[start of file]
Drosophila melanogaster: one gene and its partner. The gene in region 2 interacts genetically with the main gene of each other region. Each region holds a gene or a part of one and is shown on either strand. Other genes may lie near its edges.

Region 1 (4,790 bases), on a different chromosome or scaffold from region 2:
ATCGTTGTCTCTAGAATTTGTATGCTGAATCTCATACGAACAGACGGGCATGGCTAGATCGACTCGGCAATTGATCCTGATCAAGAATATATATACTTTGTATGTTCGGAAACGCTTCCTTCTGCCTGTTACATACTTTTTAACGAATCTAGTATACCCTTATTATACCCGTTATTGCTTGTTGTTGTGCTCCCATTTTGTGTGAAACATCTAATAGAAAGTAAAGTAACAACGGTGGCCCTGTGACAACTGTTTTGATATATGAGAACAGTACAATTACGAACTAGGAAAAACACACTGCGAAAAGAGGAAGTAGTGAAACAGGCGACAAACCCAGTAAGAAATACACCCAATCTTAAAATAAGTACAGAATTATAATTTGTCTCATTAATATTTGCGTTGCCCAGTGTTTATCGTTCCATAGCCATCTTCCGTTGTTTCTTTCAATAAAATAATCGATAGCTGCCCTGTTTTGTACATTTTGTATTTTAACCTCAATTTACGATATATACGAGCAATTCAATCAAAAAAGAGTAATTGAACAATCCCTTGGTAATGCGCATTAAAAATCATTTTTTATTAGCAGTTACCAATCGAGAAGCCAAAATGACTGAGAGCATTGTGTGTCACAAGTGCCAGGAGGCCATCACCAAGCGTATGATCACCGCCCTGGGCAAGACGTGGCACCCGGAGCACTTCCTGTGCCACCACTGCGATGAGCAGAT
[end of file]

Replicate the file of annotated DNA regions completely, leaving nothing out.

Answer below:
Drosophila melanogaster: one gene and its partner. The gene in region 2 interacts genetically with the main gene of each other region. Each region holds a gene or a part of one and is shown on either strand. Other genes may lie near its edges.

Region 1 (4,790 bases), on a different chromosome or scaffold from region 2:
ATCGTTGTCTCTAGAATTTGTATGCTGAATCTCATACGAACAGACGGGCATGGCTAGATCGACTCGGCAATTGATCCTGATCAAGAATATATATACTTTGTATGTTCGGAAACGCTTCCTTCTGCCTGTTACATACTTTTTAACGAATCTAGTATACCCTTATTATACCCGTTATTGCTTGTTGTTGTGCTCCCATTTTGTGTGAAACATCTAATAGAAAGTAAAGTAACAACGGTGGCCCTGTGACAACTGTTTTGATATATGAGAACAGTACAATTACGAACTAGGAAAAACACACTGCGAAAAGAGGAAGTAGTGAAACAGGCGACAAACCCAGTAAGAAATACACCCAATCTTAAAATAAGTACAGAATTATAATTTGTCTCATTAATATTTGCGTTGCCCAGTGTTTATCGTTCCATAGCCATCTTCCGTTGTTTCTTTCAATAAAATAATCGATAGCTGCCCTGTTTTGTACATTTTGTATTTTAACCTCAATTTACGATATATACGAGCAATTCAATCAAAAAAGAGTAATTGAACAATCCCTTGGTAATGCGCATTAAAAATCATTTTTTATTAGCAGTTACCAATCGAGAAGCCAAAATGACTGAGAGCATTGTGTGTCACAAGTGCCAGGAGGCCATCACCAAGCGTATGATCACCGCCCTGGGCAAGACGTGGCACCCGGAGCACTTCCTGTGCCACCACTGCGATGAGCAGAT